“So, what are you doing this summer?” This seemingly benign question left me tongue-tied in June of 2010, when my son was 2.5. The friend who asked me already knew about the major highlight of our summer that year, a week in northern Maine for a family wedding. Beyond that, I really didn’t have much of an answer, at least not one that would interest her. I mumbled something about hoping to go strawberry picking, and then, as I sensed her eyes glazing over, decided not to mention things like playing in the sandbox, running through the sprinkler, etc.
Compared to the lifestyle of the friend who asked this intimidating question, my family would be considered homebodies. This is partly due to finances. Gas prices are high, and even budget-friendly outings cost more than staying home. Furthermore, since my son’s arrival, my husband and I have always worked opposite schedules (currently mine is part-time and his is fulltime), which doesn’t leave us much time for outings and roadtrips. We feel like family downtime at home is limited enough as it is, without constantly being on-the-go.
This isn’t to say that we never go anywhere. On the contrary, my son and I have playdates or structured activities (Kindermusik, Story Hour, …) almost every day of the week. On the weekends, there’s church, walks to the playground of the neighborhood elementary school, etc. We do occasional overnight trips and an annual vacation every summer. My son still naps in the afternoon, so in between our outings and activities, sometimes I actually have to make a concentrated effort to give him time for unstructured play in the yard and the house.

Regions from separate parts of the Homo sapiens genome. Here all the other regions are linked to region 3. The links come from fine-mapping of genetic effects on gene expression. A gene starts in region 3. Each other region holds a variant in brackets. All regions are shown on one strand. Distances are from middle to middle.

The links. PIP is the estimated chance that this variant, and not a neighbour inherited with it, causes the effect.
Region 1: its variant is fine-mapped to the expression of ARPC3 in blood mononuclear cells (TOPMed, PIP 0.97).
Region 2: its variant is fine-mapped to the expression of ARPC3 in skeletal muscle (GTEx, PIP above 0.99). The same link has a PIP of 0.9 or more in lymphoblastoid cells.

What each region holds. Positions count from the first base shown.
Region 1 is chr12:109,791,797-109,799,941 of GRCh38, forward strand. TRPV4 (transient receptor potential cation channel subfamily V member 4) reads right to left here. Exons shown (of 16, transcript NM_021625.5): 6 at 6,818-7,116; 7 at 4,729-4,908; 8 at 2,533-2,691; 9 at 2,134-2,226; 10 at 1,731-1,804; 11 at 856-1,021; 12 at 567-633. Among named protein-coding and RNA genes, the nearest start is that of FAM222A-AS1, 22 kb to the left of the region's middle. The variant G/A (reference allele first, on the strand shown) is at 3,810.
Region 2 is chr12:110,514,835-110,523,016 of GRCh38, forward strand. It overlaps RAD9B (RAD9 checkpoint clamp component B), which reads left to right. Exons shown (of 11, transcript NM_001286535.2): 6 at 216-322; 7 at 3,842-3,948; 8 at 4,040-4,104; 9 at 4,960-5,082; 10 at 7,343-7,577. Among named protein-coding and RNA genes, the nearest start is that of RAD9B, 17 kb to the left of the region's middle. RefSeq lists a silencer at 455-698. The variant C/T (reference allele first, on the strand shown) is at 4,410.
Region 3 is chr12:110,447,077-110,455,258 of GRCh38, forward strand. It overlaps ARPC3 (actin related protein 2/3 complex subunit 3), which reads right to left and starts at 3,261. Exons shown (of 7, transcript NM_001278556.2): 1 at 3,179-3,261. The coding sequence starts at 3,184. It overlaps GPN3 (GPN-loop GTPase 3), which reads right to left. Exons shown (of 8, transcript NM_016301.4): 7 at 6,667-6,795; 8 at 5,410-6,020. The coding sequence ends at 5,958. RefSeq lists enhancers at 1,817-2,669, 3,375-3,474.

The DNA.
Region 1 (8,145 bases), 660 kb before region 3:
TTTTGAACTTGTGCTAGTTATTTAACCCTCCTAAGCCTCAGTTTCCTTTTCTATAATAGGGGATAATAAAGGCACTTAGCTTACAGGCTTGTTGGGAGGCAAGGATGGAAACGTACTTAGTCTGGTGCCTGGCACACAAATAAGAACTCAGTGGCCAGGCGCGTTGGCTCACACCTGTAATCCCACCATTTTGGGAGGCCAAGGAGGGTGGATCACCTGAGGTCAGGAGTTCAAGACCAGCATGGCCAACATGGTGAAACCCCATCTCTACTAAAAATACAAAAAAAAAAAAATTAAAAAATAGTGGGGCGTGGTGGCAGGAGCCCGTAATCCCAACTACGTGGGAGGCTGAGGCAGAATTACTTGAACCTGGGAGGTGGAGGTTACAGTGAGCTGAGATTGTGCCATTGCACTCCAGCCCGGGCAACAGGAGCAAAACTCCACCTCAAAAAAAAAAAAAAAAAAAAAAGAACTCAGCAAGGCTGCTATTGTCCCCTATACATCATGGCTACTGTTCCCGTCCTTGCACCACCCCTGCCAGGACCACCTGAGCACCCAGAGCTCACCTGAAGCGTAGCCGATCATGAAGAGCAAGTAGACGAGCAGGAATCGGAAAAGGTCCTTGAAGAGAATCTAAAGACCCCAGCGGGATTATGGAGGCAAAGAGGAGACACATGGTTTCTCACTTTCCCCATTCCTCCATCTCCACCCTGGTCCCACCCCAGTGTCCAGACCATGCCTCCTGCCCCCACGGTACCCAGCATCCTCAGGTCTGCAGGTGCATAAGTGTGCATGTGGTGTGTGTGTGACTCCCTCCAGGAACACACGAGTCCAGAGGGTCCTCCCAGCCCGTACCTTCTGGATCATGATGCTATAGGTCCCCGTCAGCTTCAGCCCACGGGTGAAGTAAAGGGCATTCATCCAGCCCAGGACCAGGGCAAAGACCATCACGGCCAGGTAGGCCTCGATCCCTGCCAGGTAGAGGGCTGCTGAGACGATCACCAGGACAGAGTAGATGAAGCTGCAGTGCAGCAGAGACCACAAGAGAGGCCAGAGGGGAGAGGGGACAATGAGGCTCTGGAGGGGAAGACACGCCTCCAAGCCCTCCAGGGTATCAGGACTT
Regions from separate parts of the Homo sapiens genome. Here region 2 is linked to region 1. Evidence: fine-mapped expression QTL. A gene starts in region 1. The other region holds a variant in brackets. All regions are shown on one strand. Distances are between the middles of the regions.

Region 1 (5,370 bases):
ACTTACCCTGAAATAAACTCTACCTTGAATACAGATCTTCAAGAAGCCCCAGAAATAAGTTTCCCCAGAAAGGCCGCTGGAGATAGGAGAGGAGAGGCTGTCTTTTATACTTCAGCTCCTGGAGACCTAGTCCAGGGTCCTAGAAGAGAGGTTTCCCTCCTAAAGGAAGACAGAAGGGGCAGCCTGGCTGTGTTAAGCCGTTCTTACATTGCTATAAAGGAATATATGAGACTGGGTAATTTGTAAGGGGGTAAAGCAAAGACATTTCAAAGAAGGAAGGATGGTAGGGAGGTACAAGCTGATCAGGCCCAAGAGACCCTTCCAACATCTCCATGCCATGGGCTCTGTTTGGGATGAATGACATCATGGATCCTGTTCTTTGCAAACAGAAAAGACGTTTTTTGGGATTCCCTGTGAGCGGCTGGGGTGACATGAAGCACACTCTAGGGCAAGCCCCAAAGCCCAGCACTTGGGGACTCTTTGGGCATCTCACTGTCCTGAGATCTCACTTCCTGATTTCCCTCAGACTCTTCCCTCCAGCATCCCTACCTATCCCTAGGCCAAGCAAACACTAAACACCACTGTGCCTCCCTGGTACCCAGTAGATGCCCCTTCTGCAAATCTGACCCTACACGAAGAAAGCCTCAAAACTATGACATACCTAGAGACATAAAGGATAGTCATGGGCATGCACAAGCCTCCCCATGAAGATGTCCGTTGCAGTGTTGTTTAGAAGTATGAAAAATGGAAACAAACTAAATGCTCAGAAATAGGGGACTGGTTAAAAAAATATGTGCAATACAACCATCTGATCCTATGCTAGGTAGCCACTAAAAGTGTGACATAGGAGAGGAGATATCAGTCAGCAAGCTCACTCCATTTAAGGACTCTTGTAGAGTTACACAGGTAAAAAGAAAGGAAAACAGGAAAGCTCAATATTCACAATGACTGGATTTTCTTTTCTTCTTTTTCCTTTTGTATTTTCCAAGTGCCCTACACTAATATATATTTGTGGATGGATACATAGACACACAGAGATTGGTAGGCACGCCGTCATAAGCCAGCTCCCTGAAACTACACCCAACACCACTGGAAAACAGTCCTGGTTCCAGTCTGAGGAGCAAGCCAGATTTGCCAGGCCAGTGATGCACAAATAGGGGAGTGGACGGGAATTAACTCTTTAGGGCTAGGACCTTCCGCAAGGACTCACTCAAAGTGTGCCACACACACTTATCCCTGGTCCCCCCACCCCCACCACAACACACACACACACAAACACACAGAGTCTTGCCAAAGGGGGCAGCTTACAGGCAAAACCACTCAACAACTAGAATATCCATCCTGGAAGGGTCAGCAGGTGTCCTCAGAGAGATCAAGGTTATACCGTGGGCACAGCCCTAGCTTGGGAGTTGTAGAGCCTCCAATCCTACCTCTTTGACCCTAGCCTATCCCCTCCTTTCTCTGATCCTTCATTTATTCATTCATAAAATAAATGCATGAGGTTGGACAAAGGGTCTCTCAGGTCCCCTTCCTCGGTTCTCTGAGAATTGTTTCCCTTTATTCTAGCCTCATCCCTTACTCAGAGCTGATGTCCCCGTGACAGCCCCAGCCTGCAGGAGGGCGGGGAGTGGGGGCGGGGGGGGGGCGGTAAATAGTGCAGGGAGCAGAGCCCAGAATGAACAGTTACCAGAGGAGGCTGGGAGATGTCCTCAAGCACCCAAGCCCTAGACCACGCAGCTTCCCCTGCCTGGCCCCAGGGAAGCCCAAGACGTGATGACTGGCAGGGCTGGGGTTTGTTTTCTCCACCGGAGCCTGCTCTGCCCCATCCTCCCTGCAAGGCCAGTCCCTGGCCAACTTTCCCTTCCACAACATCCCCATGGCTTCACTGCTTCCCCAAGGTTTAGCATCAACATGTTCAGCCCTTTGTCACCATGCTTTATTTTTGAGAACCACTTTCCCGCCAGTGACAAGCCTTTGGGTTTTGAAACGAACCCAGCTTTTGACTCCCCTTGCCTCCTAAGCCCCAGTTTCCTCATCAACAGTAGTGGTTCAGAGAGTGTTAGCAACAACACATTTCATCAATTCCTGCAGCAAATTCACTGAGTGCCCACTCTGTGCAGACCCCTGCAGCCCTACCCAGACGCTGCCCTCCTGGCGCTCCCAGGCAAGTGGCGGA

But compared to my friend, and many other families, we are still homebodies. I like traveling, dining out, going to concerts, book groups, you name it, and I would probably prefer to do these things more frequently and less sporadically than we do now. The irony is that if I worked full time, I would be able to afford to travel a lot more, yet I would have less energy for it. Full time work outside the home doesn’t automatically have that effect on all mothers, but it does on me. When I worked full time, I craved time at home, relaxing with my family.
For me, the bottom line is that financially and time-wise, things like travel take second priority to the privilege of being my son’s primary caregiver. People have different thresholds for how they would ideally like to balance downtime at home vs being on-the-go. If money were no object, in my home the scales would probably tip a little more in the direction of travel/outings, but truthfully, not much more. There is something to be said for being able to enjoy family time without bells and whistles.
What do you like to do when you and your family stay at home?
Claire is a contributing writer at Catholic Mothers Online.
photo by james.thompson